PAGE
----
Updated: 8/31/20 | August 31st, 2020
Madagascar, a country famed for lemurs, baobab trees, birding, and jungles, offers visitors a rich playground to explore. I was enthralled by its beauty: the sweeping canyons and gorges, the grand waterfalls, and the sheer diversity of the landscape.
One day you’re in a tropical jungle, the next you’re in an arid plain, and a few hours later you’re in a subtropical forest! Plus, there really are seemingly endless varieties of lemurs.
Though Madagascar is remote and finding cheap flights is tricky, with only 350,000 visitors per year, you get a lot of the country to yourself! (And it’s always better to go to a place sooner rather than later because you never know where the next “it” destination is going to be!)
Though I didn’t get as much time there as I’d like (the roads are terrible; it takes eight hours to go 250km), here are some of the wonders you can expect on your visit:
1. Avenue of the Baobabs
Baobab trees are massive trees that can grow 98 feet tall and 36 feet wide and can live up to 1,000 years (that’s about the height of an eight-story building). The reason they get so wide so that they can absorb and store water since the climate is so dry (as much as 1,000 gallons of water can be stored in a single tree).
While there are similar trees in the genus, baobabs are completely unique to Madagascar. They’re an impressive sight, especially when your guide casually mentions that the massive one you’re hugging is just a baby — at 400 years old. Unfortunately, the trees are an endangered species due to clearcutting and agriculture.
While the trees can be found throughout the country, this road lined with them (just an hour outside Morondava) — and straight out of a postcard — is one of those iconic images of Madagascar. The best time for photos is during sunrise or sunset. The worst time for crowds? Those same times. Pick your poison.
This park, which was declared a UNESCO World Heritage Site in 1990, is near the western coast and is not an easy place to visit. It takes one complete day via four-wheel drive on very rough terrain to get there. It’s very remote, with few tourists.
The plus side? It’s one of the most incredible sites in the country.
Water and wind spent over 200 million years carving the limestone into jagged peaks that look like a row of never-ending knives (hence the name Tsingy, which means “where one cannot walk barefoot”). To get around, you use rope bridges, ladders, and fixed cables. The area also has a lot of caving, and often people pair a trip here with a slow boat down the Tsiribihina River (send photos of that if you go, because sadly, due to time, I missed visiting the river!).
3. Isalo National Park
Created in 1962 and located in the south-central part of the country, this park features multiple rugged hiking trails (bring water and a hat, as you are exposed most of the time); cliffs, ravines, gorges, and canyons; and plentiful fauna (there are over 100 species of birds here). It’s a Westworld-like park and it blew me away. It was my favorite place in Madagascar.
There are three waterfalls you can cool off in after your walks and a variety of lemur species (they get pretty close as they are desensitized to humans, so watch your food!). You are required to hire a guide (they are found at the entrance), but they were great explainers of the land and the local culture.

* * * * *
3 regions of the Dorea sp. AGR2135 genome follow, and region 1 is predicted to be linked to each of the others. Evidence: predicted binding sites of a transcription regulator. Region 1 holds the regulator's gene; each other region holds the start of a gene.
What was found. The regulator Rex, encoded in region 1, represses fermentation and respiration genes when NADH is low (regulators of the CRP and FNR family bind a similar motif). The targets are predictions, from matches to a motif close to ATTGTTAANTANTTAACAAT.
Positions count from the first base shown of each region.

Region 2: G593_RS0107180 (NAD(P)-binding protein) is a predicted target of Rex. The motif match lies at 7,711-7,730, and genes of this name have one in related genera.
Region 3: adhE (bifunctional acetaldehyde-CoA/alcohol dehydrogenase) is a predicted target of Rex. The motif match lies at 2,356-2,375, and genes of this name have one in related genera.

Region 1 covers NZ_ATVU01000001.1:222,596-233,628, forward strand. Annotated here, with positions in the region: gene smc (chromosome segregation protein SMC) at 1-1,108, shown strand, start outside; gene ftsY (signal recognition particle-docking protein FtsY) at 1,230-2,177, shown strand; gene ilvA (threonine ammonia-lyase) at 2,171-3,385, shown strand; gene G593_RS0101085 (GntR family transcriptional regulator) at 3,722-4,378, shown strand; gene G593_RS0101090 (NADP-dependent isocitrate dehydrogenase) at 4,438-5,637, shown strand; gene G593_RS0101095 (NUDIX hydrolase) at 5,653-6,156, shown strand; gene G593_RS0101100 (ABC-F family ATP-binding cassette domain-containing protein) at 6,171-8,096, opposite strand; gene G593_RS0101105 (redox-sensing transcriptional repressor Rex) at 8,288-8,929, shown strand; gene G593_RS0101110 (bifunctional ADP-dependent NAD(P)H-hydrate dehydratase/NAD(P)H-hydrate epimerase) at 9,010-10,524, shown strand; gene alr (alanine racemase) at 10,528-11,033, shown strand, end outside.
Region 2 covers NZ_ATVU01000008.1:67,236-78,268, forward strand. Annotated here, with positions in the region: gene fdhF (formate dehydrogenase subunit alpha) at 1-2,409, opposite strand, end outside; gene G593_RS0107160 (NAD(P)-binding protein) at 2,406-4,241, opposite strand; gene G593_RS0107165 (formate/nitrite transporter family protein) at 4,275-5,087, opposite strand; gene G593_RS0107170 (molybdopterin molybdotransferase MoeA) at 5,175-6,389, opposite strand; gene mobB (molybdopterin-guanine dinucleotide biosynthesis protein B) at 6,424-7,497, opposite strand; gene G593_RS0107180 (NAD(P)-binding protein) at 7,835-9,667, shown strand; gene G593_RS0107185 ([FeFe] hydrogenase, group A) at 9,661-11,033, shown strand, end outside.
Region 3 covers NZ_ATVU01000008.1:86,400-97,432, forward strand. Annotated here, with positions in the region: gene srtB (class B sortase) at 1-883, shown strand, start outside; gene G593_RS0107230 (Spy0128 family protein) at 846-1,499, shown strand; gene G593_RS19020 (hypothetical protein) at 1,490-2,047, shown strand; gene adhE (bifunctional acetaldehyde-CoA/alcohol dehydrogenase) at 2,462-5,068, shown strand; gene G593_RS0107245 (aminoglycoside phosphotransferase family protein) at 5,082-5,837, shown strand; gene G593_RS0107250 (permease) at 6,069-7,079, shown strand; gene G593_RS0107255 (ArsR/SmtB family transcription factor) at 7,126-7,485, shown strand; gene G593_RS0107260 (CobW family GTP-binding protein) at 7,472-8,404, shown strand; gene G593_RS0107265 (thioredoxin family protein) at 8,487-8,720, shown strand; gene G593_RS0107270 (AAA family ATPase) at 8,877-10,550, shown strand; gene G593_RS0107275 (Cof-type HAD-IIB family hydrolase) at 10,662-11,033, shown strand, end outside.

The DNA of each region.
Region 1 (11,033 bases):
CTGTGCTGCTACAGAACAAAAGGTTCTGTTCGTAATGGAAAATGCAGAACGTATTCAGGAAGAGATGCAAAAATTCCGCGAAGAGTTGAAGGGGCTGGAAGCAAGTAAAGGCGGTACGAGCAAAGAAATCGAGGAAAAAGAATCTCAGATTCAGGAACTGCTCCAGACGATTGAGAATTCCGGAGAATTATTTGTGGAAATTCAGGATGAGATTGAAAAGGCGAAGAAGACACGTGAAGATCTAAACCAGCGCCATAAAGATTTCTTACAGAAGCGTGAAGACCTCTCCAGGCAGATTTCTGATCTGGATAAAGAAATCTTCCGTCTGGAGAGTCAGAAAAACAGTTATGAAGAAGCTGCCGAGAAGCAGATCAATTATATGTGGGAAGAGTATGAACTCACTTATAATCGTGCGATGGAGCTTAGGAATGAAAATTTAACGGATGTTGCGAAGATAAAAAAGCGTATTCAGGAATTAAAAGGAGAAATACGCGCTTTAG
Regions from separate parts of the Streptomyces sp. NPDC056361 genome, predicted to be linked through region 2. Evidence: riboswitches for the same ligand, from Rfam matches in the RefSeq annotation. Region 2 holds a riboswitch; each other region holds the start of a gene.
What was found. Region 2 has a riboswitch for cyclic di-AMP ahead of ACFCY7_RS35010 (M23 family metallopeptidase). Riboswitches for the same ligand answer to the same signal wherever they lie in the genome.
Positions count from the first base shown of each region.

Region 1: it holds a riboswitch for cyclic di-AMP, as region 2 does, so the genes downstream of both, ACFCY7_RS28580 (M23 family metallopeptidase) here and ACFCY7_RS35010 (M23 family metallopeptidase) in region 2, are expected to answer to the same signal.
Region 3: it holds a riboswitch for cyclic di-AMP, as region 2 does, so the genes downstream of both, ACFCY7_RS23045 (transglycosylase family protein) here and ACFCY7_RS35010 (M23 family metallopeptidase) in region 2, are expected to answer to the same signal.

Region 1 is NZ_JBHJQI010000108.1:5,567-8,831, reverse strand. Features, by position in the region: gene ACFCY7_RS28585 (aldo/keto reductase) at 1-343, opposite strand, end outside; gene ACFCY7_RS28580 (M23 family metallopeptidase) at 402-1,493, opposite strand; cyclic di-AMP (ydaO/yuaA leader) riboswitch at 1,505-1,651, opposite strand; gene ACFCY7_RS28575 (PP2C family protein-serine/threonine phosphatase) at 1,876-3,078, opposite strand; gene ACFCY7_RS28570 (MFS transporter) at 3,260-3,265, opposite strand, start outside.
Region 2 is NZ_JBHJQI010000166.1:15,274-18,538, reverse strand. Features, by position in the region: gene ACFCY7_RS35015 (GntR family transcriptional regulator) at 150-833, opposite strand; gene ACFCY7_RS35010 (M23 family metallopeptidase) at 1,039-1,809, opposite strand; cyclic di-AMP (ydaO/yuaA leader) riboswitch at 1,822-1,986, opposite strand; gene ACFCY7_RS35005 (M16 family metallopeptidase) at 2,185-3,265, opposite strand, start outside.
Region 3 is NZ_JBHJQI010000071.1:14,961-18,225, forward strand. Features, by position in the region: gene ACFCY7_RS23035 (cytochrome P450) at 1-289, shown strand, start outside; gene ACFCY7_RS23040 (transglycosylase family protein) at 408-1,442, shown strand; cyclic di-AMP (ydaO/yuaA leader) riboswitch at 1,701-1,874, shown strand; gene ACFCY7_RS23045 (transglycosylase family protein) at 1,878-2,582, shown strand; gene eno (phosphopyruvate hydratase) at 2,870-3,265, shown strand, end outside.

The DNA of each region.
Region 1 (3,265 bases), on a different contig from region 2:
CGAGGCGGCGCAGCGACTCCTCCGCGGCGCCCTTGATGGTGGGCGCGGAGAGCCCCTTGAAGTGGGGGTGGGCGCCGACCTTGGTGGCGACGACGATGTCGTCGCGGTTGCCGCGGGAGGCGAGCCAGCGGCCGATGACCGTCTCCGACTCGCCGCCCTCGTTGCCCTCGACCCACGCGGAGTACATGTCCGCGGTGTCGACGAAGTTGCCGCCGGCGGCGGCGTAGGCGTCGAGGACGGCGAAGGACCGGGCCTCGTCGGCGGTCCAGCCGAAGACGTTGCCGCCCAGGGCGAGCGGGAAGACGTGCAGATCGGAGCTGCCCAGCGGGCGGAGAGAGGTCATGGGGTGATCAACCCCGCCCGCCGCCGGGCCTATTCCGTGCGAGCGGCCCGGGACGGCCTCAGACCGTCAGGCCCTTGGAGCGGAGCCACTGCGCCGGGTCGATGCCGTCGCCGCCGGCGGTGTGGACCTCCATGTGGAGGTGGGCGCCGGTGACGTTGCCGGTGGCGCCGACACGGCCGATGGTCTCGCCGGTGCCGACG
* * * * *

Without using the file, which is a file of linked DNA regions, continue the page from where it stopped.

Added bonus: the clear sky and lack of light pollution make for some incredible sunsets and star-filled nights. I never saw the Milky Way so clearly.
4. Nosy Be
Nosy Be is the place to go for Madagascar’s trademark beaches. Located five miles off the coast of the main island, Nosy Be is a volcanic island that spans over 120 square miles (310 sq km). While it is a volcanic island, no eruptions have occurred in recorded history.
Here you’ll find white-sand beaches and a more upscale, Western environment. There are expensive restaurants, big resorts, and lots of couples and families (which is generally who visits Madagascar). Beach parties erupt each Sunday, and there’s some amazing snorkeling, diving, fishing, and whale watching (the waters around Nosy Be are home to humpback and dwarf fin whales). It’s the quintessential tropical island paradise — with the quintessential cost (but it is the best beach in the country!).
5. Île Sainte Marie
While everyone goes to Nosy Be for the better beaches and fancier resorts, if you want something a little more local, cheap, and relaxed, check out Île Sainte Marie off the eastern coast.
Known as Nosy Boraha, this former pirate capital (Captain Kidd, the 17th-century Scottish pirate, sank nearby) is a cool island full of little coves, a pirate graveyard, delicious seafood, and a laid-back Caribbean-like atmosphere. It’s home to over 26,000 people and spans over 85 square miles (220 sq km). While the beaches aren’t as good as Nosy Be, but there’s a beautiful, pristine white-sand beach in the south of the island near the airport that few people visit. This is also the best part of the country for whale watching too (humpback whales come here to breed between July-September).
When coming here, fly. The slow boat is almost always late and lands nowhere near a major town on the mainland. Taking the boat wastes an entire day.
6. Ranomafana National Park
A prime example of a tropical cloud forest, Ranomafana was my second favorite place after Isalo. This is one of the best spots in the country to see lemurs, as it contains twelve species.
Besides lemurs, there were the famous giraffe beetles and lots of birds, chameleons, and other wildlife. Of the multiple trails available (you are also required to get a guide here), I would do the morning hike, then the afternoon and night hikes at the secondary entrance, as the majority of tours skip that and you get more of the park to yourself. (There are also hot springs in the nearby town to relax in.)